Soluble gas injection for waterflood profile modification

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A method involving the addition of water-soluble gas to exploit relative permeability relationships is evaluated for its potential to modify a waterflood profile. In this process, a soluble gas is added to injected water in an amount such that a single-phase aqueous solution enters the formation; however, the bubble point pressure is crossed in the steeply varying pressure profile around an injector. Solution gas alters the relative permeability to water in those zones taking water. Thus, the current water injection profile transports profile modification agent to the zones which need it most. Analytical model results for the radial flow of dissolved gas and subsequent gas evolution indicate that gas saturation is partitioned according to the permeability-porosity ratio. For most cases, this results in beneficial profile modification by three-phase relative permeability effects. Relative permeability reduction by a factor of three is anticipated through the nucleation of a trapped gas saturation. Gas saturations accumulate with time, making the process more beneficial with continued implementation. Though initially this process yields a near-wellbore treatment, prolonged application produces a trapped gas zone deep into the reservoir. Gas evolution away from the injector aids in injectivity maintenance. Increase in microscopic displacement efficiency, in addition to volumetric sweep, is also expected. Nitrogen, methane, and carbon dioxide are screened as potential water-soluble additives.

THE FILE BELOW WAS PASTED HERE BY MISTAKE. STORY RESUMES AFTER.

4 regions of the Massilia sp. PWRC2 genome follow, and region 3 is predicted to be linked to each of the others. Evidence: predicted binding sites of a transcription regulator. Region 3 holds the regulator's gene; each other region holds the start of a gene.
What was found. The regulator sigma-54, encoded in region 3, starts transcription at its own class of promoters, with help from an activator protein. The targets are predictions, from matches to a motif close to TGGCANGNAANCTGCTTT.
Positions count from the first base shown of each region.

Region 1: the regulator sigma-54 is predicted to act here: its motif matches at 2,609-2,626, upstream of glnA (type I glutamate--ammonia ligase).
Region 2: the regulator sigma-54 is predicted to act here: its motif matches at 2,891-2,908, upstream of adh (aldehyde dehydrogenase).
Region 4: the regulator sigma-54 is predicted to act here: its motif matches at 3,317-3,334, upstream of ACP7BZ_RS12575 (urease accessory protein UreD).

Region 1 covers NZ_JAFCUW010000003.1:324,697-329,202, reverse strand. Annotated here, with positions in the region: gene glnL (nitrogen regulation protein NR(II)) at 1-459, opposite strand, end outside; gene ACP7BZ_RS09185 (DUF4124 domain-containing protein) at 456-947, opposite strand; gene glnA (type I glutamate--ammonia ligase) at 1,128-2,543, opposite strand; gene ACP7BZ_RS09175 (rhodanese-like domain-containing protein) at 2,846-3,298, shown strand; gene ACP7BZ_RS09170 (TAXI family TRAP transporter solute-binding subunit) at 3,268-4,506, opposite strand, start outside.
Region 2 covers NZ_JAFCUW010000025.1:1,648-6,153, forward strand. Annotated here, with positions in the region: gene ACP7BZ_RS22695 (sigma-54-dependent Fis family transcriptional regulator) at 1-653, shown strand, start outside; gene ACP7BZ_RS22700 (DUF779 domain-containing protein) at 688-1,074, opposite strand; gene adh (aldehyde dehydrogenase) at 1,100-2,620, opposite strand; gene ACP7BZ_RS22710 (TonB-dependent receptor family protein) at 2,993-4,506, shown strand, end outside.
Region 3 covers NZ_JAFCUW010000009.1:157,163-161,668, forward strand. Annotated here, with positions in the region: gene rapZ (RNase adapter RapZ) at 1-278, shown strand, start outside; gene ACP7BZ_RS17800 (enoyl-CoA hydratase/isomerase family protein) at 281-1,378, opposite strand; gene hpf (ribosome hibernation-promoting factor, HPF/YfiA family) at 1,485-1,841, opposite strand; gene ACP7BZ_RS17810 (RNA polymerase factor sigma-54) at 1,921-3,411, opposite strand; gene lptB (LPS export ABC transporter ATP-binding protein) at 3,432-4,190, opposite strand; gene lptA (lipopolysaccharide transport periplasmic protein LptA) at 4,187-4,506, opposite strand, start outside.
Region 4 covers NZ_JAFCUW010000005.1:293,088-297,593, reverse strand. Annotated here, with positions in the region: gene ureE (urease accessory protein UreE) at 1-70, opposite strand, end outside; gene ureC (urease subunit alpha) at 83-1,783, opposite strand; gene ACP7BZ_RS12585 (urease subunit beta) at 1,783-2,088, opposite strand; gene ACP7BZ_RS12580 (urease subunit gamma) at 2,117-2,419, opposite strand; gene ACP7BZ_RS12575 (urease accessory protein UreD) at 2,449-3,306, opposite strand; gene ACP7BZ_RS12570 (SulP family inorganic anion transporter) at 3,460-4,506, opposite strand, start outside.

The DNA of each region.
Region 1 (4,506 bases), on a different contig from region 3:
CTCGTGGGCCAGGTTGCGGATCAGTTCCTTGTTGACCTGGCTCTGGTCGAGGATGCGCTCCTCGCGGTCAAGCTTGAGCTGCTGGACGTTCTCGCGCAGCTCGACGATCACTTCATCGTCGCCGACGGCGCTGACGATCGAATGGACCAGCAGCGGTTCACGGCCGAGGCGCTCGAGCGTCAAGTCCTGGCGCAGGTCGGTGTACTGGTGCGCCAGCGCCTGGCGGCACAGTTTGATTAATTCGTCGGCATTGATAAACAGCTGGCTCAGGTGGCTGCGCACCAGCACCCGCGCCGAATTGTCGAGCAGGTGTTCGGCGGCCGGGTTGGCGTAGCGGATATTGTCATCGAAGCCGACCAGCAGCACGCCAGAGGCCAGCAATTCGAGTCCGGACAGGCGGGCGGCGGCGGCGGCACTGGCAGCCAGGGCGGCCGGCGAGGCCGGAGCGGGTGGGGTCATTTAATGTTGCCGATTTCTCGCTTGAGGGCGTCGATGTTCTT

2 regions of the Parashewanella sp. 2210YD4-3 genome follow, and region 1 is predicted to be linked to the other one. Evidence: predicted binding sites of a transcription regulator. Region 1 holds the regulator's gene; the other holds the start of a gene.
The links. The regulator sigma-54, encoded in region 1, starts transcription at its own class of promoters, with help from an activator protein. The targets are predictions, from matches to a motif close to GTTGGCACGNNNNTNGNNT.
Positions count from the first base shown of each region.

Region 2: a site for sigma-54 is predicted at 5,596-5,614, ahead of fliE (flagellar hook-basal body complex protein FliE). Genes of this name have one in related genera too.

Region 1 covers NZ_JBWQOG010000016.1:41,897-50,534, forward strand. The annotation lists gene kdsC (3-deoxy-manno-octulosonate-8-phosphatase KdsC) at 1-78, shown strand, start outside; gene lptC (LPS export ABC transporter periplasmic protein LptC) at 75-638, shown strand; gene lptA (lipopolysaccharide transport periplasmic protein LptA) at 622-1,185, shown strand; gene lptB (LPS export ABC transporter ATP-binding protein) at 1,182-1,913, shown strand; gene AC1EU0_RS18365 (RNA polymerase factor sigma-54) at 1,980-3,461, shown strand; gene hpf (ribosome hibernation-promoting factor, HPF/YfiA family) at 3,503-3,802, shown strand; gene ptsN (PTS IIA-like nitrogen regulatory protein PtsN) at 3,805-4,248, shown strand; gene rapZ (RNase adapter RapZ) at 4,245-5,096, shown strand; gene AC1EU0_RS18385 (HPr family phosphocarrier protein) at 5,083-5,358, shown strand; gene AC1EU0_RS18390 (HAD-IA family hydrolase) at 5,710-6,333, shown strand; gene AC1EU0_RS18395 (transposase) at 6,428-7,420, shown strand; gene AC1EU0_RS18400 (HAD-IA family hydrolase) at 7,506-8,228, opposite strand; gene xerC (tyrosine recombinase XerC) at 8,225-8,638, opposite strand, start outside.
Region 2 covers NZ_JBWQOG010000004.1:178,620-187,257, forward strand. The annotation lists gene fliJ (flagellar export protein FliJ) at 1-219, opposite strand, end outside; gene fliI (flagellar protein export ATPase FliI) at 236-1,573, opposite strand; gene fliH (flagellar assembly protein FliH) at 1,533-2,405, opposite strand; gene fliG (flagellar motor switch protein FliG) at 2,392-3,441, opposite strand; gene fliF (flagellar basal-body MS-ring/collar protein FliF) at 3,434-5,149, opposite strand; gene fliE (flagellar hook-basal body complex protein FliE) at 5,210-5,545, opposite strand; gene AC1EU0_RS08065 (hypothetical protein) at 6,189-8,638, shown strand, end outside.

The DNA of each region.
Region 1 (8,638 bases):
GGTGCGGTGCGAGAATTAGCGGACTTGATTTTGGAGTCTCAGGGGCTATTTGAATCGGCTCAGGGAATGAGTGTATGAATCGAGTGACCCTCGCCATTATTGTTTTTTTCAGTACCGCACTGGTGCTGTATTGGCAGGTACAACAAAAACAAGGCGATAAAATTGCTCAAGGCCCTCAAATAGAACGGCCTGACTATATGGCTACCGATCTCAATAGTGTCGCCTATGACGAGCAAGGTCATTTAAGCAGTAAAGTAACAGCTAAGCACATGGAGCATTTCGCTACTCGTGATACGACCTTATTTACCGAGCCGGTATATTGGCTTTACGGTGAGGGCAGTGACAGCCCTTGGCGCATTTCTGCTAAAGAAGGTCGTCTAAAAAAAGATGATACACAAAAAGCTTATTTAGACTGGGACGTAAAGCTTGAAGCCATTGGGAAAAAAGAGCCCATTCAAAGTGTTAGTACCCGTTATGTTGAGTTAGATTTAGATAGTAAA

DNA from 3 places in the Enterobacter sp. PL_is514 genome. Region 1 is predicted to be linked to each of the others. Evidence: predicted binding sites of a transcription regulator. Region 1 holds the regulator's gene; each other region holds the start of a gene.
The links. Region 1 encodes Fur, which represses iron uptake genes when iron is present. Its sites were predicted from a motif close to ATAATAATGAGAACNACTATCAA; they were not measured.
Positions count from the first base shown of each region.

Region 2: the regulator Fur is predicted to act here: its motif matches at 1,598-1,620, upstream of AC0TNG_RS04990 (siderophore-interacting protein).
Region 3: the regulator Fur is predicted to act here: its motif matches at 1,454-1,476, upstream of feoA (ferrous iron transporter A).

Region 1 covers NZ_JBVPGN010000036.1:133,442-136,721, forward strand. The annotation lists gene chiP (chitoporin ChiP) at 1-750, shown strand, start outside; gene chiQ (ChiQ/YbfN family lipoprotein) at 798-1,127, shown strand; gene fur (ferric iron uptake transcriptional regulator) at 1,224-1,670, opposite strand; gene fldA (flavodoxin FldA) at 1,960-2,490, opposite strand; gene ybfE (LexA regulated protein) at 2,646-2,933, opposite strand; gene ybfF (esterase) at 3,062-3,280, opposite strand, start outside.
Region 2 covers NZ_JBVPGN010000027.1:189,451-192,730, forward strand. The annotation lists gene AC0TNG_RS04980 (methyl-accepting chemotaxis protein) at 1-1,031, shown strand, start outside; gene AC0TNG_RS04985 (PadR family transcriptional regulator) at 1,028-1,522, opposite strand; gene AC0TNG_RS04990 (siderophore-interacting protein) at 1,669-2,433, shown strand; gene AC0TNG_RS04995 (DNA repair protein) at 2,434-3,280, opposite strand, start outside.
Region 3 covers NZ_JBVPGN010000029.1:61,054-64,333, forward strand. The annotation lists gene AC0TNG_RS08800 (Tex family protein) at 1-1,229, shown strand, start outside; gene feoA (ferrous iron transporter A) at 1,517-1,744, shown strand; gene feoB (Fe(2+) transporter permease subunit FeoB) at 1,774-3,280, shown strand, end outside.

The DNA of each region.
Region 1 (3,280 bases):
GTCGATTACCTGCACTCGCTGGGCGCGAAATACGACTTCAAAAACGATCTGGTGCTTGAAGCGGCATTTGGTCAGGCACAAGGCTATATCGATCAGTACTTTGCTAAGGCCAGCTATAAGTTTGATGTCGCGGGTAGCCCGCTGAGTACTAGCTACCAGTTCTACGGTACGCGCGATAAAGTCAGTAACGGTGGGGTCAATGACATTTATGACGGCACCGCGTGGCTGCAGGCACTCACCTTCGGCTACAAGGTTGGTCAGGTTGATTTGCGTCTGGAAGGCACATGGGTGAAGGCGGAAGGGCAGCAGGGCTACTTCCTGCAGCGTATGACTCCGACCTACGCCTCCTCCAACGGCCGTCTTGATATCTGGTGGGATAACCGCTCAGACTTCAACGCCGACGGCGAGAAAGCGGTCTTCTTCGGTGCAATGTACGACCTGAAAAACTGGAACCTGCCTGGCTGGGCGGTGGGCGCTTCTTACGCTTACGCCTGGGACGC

Original languageEnglish
Pages (from-to)125-131
Number of pages7
JournalGeological Society Special Publication
Publication statusPublished - 1995
Externally publishedYes

ASJC Scopus subject areas

  • Water Science and Technology
  • Ocean Engineering
  • Geology


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